The necessity of love and compassion

The Necessity of Love and Compassion by Avril Kidd, EQ in Action, South Africa
Written by: Avril Kidd
Category: Life Skills
As much as we may think we can control our lives, there's always something waiting around the corner to challenge us. How we respond to these challenges will determine our experience.

Love and compassion are necessities, not luxuries. Without them, humanity cannot survive.


As much as we may think we can control our lives, there’s always something waiting around the corner to challenge us. In the space of 2 months, I went from being a highly active individual who walked the promenade or trained in the gym daily, to needing a knee replacement.

I started this month with a trip to the Beautiful Protea Chisamba Lodge in Lusaka with my Hybrid Poultry Management team, debriefing and strategizing around their Team Vital Signs Assessment, and ended it spending 3 nights in the Busamed Gateway Hospital.

The commonality of these 2 experiences, and witnessing real customer service and care at work was heart-warming. The attentiveness of the Zambians was excellent, and ensured a wonderful experience in their beautiful resort; whilst the nursing staff and doctors of Busamed provided top class empathetic patient care.

I’m reminded of one of my favourite quotes by Carl Buchner, that “people may forget what you say, but never how you make them feel”. I was so fortunate to have been made to feel extremely special and valued over both experiences. Being bed-bound gave me the perfect opportunity to people-watch …


What always astounds me is how people in the same environment see and react to things so differently

After my surgery I shared a room with an elderly lady who also had a knee replacement the day before I did. Like all of us, she was uncomfortable and in pain. Her way of dealing with it was to demand constant attention, find nothing to be thankful for, and frequently criticize the staff, from the canteen attendants to the most senior nurses. If the staff were attending to me, it became a trigger for her many needs. To say she required a huge amount of attention is putting it mildly.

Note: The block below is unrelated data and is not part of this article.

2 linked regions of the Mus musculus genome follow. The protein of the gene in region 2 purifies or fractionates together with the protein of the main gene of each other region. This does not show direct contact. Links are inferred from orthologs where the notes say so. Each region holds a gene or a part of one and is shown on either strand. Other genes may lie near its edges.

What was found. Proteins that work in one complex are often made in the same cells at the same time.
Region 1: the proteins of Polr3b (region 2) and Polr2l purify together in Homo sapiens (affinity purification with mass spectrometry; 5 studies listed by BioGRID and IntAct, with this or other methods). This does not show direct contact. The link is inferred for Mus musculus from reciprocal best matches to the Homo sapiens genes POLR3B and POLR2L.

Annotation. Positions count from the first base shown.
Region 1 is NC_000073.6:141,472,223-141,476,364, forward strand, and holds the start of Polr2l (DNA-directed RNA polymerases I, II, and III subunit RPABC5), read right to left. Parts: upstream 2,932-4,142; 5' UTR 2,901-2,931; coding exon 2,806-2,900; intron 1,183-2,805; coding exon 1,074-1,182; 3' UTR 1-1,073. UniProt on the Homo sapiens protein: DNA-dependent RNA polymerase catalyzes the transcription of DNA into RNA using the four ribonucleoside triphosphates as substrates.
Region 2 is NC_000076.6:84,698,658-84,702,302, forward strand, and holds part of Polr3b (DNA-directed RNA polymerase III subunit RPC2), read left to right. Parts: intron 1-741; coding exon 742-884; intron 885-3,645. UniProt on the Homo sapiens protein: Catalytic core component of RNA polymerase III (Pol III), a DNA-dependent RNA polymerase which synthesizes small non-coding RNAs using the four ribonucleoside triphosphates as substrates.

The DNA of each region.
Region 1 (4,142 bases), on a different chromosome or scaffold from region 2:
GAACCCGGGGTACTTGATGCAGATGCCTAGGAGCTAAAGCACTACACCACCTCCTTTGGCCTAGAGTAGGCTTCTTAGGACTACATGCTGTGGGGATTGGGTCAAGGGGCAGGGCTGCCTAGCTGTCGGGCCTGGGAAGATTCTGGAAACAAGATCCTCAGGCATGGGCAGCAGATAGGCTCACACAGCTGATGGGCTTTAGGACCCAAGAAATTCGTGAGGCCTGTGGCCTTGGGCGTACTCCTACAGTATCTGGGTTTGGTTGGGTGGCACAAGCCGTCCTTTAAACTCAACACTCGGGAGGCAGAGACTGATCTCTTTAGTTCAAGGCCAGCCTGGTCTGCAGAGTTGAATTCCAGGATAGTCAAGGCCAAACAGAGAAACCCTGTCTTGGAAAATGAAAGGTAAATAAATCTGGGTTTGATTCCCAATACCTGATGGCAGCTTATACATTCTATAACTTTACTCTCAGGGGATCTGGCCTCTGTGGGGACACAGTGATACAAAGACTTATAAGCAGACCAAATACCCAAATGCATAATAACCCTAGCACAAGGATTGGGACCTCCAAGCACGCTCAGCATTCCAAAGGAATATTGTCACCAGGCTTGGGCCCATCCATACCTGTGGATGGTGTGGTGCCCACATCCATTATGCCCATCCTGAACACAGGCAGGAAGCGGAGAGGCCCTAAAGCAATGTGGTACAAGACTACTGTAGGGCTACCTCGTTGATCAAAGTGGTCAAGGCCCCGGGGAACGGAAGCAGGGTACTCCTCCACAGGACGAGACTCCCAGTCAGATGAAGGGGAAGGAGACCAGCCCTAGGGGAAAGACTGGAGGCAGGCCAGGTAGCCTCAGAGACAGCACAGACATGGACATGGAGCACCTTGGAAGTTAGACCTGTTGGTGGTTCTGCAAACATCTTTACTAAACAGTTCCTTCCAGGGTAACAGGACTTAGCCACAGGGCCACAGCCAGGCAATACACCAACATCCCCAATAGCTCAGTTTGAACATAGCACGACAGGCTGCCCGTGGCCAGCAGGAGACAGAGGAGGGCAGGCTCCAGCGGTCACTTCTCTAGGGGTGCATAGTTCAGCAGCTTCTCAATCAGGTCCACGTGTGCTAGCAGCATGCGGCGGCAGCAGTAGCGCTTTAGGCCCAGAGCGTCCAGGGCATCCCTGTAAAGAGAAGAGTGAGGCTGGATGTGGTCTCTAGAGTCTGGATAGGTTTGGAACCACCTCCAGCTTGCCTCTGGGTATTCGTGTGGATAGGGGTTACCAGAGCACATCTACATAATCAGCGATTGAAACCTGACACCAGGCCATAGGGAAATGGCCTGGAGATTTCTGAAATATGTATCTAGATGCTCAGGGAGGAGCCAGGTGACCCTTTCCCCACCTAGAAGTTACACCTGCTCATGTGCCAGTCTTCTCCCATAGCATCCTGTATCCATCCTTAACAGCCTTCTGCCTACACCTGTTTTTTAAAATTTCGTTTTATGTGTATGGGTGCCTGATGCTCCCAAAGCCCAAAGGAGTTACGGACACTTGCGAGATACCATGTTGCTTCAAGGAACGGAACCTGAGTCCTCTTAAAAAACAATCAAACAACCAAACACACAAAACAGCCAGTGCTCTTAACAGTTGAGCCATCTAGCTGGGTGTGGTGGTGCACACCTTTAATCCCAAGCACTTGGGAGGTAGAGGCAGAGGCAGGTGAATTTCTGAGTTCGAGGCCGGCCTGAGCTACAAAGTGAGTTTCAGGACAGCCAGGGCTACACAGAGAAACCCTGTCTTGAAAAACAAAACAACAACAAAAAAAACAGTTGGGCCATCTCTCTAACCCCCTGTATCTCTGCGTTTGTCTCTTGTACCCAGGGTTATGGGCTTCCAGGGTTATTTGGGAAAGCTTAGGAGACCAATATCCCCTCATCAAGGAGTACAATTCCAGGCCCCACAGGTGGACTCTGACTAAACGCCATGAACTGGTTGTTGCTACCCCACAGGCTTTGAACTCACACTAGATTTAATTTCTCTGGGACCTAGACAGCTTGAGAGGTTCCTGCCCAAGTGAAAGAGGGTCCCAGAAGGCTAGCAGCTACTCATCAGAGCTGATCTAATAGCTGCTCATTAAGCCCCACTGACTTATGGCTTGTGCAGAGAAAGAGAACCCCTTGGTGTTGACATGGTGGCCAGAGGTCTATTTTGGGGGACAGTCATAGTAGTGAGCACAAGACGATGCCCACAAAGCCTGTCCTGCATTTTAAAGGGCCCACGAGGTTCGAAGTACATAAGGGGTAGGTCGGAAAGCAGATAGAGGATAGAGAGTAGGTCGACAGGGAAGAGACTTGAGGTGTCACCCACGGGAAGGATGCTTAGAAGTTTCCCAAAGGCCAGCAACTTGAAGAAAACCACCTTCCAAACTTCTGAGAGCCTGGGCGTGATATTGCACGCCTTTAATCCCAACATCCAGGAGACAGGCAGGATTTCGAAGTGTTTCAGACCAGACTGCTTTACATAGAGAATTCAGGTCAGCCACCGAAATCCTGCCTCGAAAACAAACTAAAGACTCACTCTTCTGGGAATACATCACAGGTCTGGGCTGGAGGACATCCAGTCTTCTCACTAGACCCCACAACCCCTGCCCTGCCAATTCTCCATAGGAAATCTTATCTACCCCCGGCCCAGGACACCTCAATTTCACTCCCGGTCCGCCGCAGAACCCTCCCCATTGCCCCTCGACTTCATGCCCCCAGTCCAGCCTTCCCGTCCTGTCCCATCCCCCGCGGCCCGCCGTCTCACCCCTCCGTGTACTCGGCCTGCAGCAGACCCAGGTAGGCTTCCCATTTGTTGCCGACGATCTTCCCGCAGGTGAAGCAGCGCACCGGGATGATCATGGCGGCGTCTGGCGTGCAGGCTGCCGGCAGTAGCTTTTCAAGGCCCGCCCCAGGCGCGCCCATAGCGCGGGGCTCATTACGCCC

Despite this, the nursing staff showed constant patience, care and compassion. After2 days and her transference to a step-down facility, roommate no 2 arrived, equally as advanced in age, and in as much pain. She had fallen and broken her leg in 3places before being rushed by ambulance from Dundee to Durban. A kinder, more grateful woman I have never seen. She constantly thanked the staff for their kindness, checked up on me, apologized in advance for any moaning or snoring that may happen in her sleep, and found every opportunity to display gratitude and love.

What did these 2 women have in common?

Both were extremely chatty, hard of hearing, well-loved mothers and grandmothers.

 How did they differ?

In the way they viewed their circumstances, their attitudes, and how they choose to show up in the world. Their viewing points were polar opposites and, as a consequence, so was their behaviour.

While one focused on the good of human nature and what to be grateful for in the world, the other fixated on what was wrong, how hard done by she was and where she could find fault in others. One was a giver, the other a taker.

Personally, having shared this restricted space with each of them, the first left me feeling irritated, frustrated and resentful whilst the other made me feel cared for, special and so humbled. To my Dundee roommate, your strength and kindness made me want to be a better, braver person. I’m sure your expression of love and gratitude to the hard-working health care workers, made their shifts so much more worthwhile. I know that in many health care facilities, the level of care given is below par, due to staff and skill shortages, but when we are privileged to be taken care of in a top facility by people who show compassion, care and passion for their work, gratitude is a really small gift to give.

So often we complain about poor service, and I heard my needy roomie’s family often saying, in response to her numerous complaints, that she must take note of staff names and report them for slow response time, etc. But where was the appreciation for the endless patience and care given to an often-irrational, overly demanding person?

This was, and continued to be for the next few weeks, a challenging time for me as I am an extremely independent person who was forced to be dependent on others while, during high pain moments, having had to navigate my extreme emotions.

A kind word or check-in at the right time can change someone’s emotion from despair to hope, from sadness to laughter. Compassionate empathy in action can mean the world to people!


Lessons learned

  1. We can do so much more together than alone.
  2. Optimism is a choice as much as it is an attitude. It is your choice how you view the world.
  3. An attitude of gratitude is beautiful to witness, experience, to give, and to receive.
  4. Knee replacements are ridiculously painful!
  5. There are compassionate, kind souls in this world who make a positive impact in people’s lives and there are still medical staff who follow Florence Nightingale’s noble goal, “to provide humane, careful and compassionate medical care”.

If you provide compassionate care, I thank and salute you; and if you are ever on the receiving end of this care, be grateful and appreciative and express your gratitude whenever you can.